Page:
The John L. Haar Library and the Office of the Provost established this program to celebrate faculty achievement and to mark career progress. Eligible faculty members are invited to select a book or any work suitable for the library collection that holds professional or personal meaning for them. Selections are added to the library catalogue and will have a commemorative book plate attached, in recognition of these significant professional and personal milestones.

Selected Works

2019

Sandy Jung, Professor
Psychology, Faculty of Arts and Science

The Authoritative Calvin and Hobbes by Bill Watterson

Calvin and Hobbes’ interpretation of the world has always evoked in me, not only a chuckle, but a bit of admiration. The simplistic narrative that they give about the world and their creative way of interacting and coping with that world always brought me joy throughout my undergraduate and graduate training. Without it, I think I would have taken life too seriously.

Year of Recognition: 2019

Lynne Honey, Professor
Psychology, Faculty of Arts and Science

The Rebel Angels by Robertson Davies

I first read this book when I was 16 years old, and it revealed to me a world that I had not known. It was a world of intrigue and danger. It was a world of discovery and wonder. It was a world of joy, and sorrow, and ennui. It was a world of villains and heroines. It was the world of academics, the university, and of minds. I've re-read this book many times and I find something new at every stage of my career. Now, I see myself in its pages.

Year of Recognition: 2019

Diane Symbaluk, Professor
Sociology, Faculty of Arts and Science

Crime and Punishment by Dostoyevsky, Fyodor

I have benefited from varied exposure to myriad of written, spoken, and sound mediums – their authors, producers, and composers alike with the power to invoke emotions, memories, reflections, lessons, curiosity, escape, understanding, confusion, cultural relativism, motivation, action, and especially growth. While most works resonate for only a moment, stage in life, or particular event, one required reading in an undergraduate course more than 30 years ago still holds meaning for me today. Fyodor Dostoyevsky’s Crime and Punishment is a profound novel about self-estrangement. The main character Raskolnikov’s self-absorption and ongoing struggle to transcend morality through the commission of murder teaches us valuable lessons about the perils of utilitarianism, a lack of self-awareness, and alienation from both oneself and society as a whole. Dostoyevsky’s portrayals of alienation and the eventual path to reintegration stirred intellectual curiosity in me as I embraced the discipline of sociology, specializing in social psychology and criminology.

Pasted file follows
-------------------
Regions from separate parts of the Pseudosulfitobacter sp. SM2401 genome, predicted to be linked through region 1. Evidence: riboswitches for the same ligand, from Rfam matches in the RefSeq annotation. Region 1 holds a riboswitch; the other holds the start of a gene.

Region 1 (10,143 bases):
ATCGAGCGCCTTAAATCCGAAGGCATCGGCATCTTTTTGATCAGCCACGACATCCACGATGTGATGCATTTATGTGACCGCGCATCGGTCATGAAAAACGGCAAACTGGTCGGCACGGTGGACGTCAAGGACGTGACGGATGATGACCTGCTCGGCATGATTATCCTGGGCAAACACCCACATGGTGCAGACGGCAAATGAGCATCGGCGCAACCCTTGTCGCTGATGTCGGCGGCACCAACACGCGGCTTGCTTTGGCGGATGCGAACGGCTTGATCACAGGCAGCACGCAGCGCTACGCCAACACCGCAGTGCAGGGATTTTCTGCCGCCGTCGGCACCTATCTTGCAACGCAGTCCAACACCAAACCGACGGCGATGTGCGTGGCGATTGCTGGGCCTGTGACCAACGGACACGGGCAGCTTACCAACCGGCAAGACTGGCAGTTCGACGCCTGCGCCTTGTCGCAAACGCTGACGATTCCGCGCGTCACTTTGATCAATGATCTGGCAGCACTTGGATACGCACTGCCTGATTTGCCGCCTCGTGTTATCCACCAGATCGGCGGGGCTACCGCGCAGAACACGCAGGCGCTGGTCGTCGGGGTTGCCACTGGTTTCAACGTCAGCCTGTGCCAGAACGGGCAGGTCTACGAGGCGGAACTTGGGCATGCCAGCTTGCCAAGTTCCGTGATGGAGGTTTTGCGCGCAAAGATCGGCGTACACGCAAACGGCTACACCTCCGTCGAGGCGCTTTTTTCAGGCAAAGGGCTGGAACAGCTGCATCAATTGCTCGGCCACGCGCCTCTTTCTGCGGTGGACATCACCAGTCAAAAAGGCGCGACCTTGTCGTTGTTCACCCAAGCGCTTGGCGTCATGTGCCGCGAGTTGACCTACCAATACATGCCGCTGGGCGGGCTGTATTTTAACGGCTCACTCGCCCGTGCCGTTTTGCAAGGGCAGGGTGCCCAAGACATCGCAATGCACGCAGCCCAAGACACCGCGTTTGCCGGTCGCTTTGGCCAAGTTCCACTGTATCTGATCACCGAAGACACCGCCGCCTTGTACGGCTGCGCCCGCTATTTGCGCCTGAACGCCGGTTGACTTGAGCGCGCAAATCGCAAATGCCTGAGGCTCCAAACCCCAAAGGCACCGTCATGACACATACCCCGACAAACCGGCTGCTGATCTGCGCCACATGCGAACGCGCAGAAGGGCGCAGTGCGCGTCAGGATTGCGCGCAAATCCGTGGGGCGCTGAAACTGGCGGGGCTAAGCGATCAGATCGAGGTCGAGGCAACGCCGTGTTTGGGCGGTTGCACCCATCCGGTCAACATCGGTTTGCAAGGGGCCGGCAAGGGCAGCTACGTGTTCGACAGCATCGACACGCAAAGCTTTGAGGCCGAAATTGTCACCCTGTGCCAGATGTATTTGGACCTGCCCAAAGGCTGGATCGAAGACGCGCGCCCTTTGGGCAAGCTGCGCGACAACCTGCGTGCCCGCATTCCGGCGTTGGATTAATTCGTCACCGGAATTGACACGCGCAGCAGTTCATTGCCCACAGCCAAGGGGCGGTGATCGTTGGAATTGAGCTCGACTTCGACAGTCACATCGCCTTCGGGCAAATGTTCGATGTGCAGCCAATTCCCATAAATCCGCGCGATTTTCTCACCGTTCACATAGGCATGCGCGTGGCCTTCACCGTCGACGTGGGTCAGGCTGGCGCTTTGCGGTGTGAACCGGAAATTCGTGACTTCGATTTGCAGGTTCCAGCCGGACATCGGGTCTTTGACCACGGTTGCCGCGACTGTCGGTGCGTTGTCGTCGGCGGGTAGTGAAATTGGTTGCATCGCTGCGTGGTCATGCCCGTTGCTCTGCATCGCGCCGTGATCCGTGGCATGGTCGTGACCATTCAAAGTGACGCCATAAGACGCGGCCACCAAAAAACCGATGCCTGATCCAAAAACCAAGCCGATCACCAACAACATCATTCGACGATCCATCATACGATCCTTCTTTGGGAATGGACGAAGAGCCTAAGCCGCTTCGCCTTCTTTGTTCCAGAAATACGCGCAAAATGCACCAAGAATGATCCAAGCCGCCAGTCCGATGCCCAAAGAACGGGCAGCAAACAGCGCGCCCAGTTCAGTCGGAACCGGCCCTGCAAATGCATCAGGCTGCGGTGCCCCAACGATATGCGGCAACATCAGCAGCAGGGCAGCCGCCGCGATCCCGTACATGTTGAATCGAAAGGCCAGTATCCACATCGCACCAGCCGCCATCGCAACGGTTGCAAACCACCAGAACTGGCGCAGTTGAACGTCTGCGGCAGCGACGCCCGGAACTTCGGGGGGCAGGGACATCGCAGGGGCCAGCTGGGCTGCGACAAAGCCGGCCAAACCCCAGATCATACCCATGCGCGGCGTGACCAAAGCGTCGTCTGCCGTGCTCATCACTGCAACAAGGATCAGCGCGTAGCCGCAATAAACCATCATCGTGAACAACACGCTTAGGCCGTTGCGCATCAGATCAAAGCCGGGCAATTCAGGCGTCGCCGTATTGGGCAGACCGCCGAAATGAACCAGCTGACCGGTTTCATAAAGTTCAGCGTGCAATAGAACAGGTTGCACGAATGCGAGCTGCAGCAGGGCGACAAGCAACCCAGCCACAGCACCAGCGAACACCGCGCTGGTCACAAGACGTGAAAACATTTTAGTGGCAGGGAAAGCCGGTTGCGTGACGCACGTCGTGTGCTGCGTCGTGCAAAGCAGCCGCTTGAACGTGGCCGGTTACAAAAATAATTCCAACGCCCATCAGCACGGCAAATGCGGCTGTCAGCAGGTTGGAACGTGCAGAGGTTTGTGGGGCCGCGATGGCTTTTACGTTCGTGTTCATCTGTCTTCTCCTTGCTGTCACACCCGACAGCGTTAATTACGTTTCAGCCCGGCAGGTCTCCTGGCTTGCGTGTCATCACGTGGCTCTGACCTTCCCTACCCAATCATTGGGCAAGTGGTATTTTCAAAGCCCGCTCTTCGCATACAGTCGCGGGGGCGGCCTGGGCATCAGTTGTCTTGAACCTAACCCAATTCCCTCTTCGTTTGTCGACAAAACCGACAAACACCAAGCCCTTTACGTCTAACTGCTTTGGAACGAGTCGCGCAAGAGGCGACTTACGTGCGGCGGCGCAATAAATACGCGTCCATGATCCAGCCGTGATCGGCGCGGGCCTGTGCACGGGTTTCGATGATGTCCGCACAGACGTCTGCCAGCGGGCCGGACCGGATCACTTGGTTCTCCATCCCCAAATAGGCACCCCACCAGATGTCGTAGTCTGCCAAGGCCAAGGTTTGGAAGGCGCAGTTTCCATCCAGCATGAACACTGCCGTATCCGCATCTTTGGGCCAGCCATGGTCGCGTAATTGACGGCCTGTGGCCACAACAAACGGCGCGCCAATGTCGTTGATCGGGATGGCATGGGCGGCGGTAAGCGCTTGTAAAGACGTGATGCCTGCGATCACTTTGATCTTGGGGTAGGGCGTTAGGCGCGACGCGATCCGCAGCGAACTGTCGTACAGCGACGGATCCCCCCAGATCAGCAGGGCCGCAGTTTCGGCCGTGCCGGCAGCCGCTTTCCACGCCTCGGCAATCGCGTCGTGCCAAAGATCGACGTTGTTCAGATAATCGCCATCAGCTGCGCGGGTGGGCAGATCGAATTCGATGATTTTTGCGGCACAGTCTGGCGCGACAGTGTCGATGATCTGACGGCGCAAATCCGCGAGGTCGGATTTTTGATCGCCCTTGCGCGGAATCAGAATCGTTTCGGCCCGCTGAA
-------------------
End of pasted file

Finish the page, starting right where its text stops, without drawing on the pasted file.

Year of Recognition: 2019

Logan Sibley, Awarded Tenure
Physical Sciences, Faculty of Arts and Science

Statistical Data Analysis by Glen Cowan

An examiner once asked me: “How do you define a measurement?” Scientists gather these quantified bits of data while performing elaborate experiments in an attempt to understand the physical world. As a particle physicist, I have spent significant time wrestling with making measurements, but only well into my graduate studies did I truly begin to understand the complexities of working with data. Regardless of how precisely scientists design experiments, the measurements we make will only ever approximate the true state of the physical world. Scientists describe these differences, through no small effort, as uncertainties in their measurements. Cowan’s “Statistical Data Analysis” was the first of several especially useful texts I turned to in my attempt to understand the intricacies of treating measurement uncertainties. It continues to serve me in that regard even still.

Year of Recognition: 2019

Cristina Anton, Professor
Mathematics and Statistics, Faculty of Arts and Science